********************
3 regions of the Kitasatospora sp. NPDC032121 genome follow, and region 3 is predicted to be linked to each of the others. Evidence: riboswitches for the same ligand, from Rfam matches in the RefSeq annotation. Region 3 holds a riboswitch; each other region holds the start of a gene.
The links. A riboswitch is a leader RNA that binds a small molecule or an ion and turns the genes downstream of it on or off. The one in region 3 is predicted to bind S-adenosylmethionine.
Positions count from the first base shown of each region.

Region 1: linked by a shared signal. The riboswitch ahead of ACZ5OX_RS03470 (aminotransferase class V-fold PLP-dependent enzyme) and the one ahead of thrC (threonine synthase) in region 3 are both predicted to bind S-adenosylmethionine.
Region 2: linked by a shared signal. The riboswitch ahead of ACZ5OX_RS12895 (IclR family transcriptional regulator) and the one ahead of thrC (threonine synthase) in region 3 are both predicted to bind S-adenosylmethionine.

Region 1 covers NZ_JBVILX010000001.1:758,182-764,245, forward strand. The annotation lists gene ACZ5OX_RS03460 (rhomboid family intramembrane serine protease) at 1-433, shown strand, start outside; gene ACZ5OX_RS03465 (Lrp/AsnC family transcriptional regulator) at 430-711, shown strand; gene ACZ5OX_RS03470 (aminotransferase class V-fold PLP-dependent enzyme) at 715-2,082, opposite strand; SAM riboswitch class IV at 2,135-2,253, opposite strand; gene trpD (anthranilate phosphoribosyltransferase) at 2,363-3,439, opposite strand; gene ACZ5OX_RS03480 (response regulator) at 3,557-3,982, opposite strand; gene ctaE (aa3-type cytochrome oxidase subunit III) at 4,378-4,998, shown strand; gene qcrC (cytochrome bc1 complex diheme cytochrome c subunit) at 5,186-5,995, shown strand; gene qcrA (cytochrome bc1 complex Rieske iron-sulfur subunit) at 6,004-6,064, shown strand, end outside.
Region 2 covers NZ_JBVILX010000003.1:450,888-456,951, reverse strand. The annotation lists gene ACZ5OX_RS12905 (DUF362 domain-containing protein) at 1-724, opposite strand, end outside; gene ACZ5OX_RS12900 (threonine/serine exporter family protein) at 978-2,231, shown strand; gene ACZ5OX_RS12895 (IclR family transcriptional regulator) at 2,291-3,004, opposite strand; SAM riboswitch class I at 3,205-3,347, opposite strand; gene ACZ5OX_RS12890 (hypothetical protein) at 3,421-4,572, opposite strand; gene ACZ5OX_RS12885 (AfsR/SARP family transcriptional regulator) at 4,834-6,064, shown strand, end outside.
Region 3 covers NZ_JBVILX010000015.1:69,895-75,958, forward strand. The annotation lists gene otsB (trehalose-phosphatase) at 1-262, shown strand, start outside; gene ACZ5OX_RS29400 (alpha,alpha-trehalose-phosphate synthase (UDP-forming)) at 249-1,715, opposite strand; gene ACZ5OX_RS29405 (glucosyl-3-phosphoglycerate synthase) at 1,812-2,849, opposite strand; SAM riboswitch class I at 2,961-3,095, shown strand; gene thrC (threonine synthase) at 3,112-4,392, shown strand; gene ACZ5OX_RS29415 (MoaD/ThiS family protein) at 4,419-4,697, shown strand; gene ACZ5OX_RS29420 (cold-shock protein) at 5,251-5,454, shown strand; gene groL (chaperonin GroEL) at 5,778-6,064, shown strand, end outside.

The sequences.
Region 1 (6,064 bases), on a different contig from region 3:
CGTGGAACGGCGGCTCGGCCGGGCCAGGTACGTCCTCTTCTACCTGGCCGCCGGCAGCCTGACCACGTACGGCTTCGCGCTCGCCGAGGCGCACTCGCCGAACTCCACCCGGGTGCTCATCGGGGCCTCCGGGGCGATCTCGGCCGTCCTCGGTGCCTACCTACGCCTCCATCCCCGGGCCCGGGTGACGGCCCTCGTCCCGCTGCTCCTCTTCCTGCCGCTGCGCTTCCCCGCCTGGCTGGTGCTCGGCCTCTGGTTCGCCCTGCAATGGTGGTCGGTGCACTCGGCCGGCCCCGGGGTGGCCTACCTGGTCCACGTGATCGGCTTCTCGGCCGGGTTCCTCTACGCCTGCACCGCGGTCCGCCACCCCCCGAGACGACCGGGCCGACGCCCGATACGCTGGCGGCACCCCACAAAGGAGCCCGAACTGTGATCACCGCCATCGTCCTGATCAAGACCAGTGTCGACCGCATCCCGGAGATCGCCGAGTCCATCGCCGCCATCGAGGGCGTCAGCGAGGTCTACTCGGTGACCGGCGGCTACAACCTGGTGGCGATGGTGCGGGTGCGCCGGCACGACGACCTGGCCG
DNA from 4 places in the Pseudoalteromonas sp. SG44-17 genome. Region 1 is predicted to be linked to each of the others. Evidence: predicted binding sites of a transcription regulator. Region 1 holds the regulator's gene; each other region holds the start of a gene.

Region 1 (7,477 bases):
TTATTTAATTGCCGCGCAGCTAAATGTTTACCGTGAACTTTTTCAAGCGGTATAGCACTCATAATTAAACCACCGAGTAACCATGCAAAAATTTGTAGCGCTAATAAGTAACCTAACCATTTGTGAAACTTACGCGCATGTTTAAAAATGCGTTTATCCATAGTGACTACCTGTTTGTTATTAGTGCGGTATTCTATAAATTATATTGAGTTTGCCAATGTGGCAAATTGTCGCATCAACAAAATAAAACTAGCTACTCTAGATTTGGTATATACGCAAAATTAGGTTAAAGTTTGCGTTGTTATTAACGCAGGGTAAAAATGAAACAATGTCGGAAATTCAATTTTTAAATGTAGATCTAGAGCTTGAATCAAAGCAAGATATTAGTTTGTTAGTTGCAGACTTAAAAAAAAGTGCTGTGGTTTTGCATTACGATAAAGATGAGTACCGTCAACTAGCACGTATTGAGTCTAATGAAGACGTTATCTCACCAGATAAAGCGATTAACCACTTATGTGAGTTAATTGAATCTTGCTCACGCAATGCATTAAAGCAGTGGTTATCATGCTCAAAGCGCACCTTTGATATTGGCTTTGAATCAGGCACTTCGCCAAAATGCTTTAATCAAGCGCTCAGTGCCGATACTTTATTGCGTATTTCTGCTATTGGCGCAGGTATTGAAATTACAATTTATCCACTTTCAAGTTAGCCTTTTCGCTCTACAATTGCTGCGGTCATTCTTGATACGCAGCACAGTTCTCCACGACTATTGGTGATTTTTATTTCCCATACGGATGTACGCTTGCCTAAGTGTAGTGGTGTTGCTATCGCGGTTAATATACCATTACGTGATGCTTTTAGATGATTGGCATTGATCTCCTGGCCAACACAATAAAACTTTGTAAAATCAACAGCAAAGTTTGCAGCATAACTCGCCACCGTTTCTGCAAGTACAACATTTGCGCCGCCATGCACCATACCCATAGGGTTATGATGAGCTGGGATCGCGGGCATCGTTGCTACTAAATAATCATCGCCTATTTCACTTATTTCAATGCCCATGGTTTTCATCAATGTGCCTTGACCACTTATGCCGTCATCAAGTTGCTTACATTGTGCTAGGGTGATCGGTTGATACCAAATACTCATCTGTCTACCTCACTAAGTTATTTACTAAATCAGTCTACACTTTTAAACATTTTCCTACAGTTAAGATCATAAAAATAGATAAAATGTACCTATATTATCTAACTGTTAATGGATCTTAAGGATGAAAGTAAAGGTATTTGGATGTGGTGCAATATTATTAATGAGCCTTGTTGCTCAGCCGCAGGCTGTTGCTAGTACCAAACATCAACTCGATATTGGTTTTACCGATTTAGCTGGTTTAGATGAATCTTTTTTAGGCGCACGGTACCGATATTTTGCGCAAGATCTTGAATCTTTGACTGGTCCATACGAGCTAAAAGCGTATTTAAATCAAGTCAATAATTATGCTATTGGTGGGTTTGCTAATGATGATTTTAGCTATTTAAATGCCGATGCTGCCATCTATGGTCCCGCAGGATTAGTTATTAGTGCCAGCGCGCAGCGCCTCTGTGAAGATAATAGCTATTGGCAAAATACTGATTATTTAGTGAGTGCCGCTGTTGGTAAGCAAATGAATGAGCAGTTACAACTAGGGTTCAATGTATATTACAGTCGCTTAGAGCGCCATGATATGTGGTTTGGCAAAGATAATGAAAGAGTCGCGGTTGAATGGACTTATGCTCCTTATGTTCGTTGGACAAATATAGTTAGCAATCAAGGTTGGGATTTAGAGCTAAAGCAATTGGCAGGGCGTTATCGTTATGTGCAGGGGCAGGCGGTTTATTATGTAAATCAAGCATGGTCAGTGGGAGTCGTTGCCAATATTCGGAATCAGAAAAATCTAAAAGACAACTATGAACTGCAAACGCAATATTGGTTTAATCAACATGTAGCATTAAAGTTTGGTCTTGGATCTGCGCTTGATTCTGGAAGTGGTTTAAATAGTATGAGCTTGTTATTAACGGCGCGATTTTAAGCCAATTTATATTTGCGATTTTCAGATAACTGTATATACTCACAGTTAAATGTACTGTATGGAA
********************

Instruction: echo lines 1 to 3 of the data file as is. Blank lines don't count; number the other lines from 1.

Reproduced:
3 regions of the Kitasatospora sp. NPDC032121 genome follow, and region 3 is predicted to be linked to each of the others. Evidence: riboswitches for the same ligand, from Rfam matches in the RefSeq annotation. Region 3 holds a riboswitch; each other region holds the start of a gene.
The links. A riboswitch is a leader RNA that binds a small molecule or an ion and turns the genes downstream of it on or off. The one in region 3 is predicted to bind S-adenosylmethionine.
Positions count from the first base shown of each region.